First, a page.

The act of eluding or avoiding, particularly the pressure of an argument, accusation, charge, or interrogation; artful means of eluding.
Avoidance of an aid; for example, a horse that over flexes or gets "behind the bit" to keep from accepting contact with the bit.
a statement that is not literally false but that cleverly avoids an unpleasant truth
the act of physically escaping from something (an opponent or a pursuer or an unpleasant situation) by some adroit maneuver
Avoidance of the difficulty, correctness, or purpose of the movement, often without active resistance or disobedience (e.g., tilting head, open mouth, broken neckline, etc.). Bit evasions are means of avoiding correct contact with the bit.
An attempt to get away from a monster or avoid an encounter. (D&D 1)
the willful suspension of one's consciousness actively seeking unawareness as a goal pretending something isn't as it is avoiding thought when thought is required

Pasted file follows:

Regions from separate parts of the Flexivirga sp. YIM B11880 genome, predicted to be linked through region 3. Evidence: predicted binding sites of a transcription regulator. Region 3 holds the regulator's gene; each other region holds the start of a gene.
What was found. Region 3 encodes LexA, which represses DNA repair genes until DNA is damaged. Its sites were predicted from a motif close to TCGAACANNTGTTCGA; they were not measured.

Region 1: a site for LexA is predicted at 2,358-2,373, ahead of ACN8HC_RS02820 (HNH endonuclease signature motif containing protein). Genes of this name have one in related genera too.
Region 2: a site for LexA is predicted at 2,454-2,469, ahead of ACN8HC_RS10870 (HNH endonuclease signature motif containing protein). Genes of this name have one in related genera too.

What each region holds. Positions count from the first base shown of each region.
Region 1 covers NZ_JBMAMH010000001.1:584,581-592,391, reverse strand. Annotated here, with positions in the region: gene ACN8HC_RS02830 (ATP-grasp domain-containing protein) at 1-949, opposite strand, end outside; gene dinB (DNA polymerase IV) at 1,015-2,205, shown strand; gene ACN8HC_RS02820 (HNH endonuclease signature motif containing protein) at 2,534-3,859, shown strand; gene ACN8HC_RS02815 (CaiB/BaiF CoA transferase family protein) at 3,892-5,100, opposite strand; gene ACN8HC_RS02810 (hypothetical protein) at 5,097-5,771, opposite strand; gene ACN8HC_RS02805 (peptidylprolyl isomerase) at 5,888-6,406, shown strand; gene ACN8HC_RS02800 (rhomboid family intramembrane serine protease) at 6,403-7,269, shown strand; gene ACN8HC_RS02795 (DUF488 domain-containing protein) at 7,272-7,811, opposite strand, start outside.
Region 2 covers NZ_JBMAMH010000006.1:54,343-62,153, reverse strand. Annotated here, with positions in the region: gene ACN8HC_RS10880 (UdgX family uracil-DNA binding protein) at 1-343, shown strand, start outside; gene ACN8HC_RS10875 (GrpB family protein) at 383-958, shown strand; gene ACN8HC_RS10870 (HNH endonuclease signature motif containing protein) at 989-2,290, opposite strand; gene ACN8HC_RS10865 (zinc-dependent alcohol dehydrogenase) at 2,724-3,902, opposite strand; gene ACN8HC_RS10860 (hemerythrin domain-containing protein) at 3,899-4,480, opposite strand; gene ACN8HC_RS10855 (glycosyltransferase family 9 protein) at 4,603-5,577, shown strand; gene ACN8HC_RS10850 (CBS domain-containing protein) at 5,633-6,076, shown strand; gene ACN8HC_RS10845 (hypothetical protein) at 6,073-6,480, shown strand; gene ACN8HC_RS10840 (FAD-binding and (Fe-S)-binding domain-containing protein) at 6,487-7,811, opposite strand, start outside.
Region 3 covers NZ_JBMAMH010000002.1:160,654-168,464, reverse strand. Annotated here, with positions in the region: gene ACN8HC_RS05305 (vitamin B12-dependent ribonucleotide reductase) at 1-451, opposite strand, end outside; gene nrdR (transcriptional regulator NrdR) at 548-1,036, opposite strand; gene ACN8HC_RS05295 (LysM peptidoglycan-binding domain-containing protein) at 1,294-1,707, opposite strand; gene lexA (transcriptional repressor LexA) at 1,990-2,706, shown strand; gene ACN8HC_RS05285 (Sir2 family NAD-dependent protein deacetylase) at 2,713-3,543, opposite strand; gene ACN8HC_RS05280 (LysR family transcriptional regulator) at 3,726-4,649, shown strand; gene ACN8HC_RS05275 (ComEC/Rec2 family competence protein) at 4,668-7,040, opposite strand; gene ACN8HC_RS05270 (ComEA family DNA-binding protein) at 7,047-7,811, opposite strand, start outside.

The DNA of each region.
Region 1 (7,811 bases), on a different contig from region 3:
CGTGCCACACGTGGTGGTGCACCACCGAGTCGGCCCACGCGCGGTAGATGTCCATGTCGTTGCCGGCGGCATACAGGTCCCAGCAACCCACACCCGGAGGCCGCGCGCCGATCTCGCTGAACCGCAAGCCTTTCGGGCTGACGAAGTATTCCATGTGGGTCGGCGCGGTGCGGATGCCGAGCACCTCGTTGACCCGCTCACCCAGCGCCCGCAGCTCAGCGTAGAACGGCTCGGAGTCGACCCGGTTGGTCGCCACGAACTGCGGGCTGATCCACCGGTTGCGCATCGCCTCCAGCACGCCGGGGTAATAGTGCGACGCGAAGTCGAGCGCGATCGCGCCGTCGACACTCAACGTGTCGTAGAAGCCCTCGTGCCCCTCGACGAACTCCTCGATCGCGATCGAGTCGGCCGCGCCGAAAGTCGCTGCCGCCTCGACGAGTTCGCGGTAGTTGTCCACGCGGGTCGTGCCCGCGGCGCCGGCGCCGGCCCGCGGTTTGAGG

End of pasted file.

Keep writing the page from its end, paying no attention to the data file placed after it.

In the Objectivist philosophy, and in theories of psychology whose authors are influenced by that philosophy, evasion is the refusal to think about a specific subject. Unlike a person who is ignorant (lacks knowledge about a subject), a person who evades a subject is not only ignorant but engages in an active, deliberate mental process of avoiding knowledge and clarity. Instead, the person purposefully attempts to remain ignorant or confused about the subject.
In law, the Doctrine of Evasion is a fundamental public policy. Whereas a person may legitimately plan his or her affairs so as to avoid the incidence of obligations or liabilities imposed by the law, no-one is allowed to evade the operation of otherwise mandatory provisions once duties and liabilities have been properly imposed or incurred. It is also a common principle in Conflict of Laws.
Evasion is, in ethics, an act that deceives by stating a true statement that is irrelevant or leads to a false conclusion.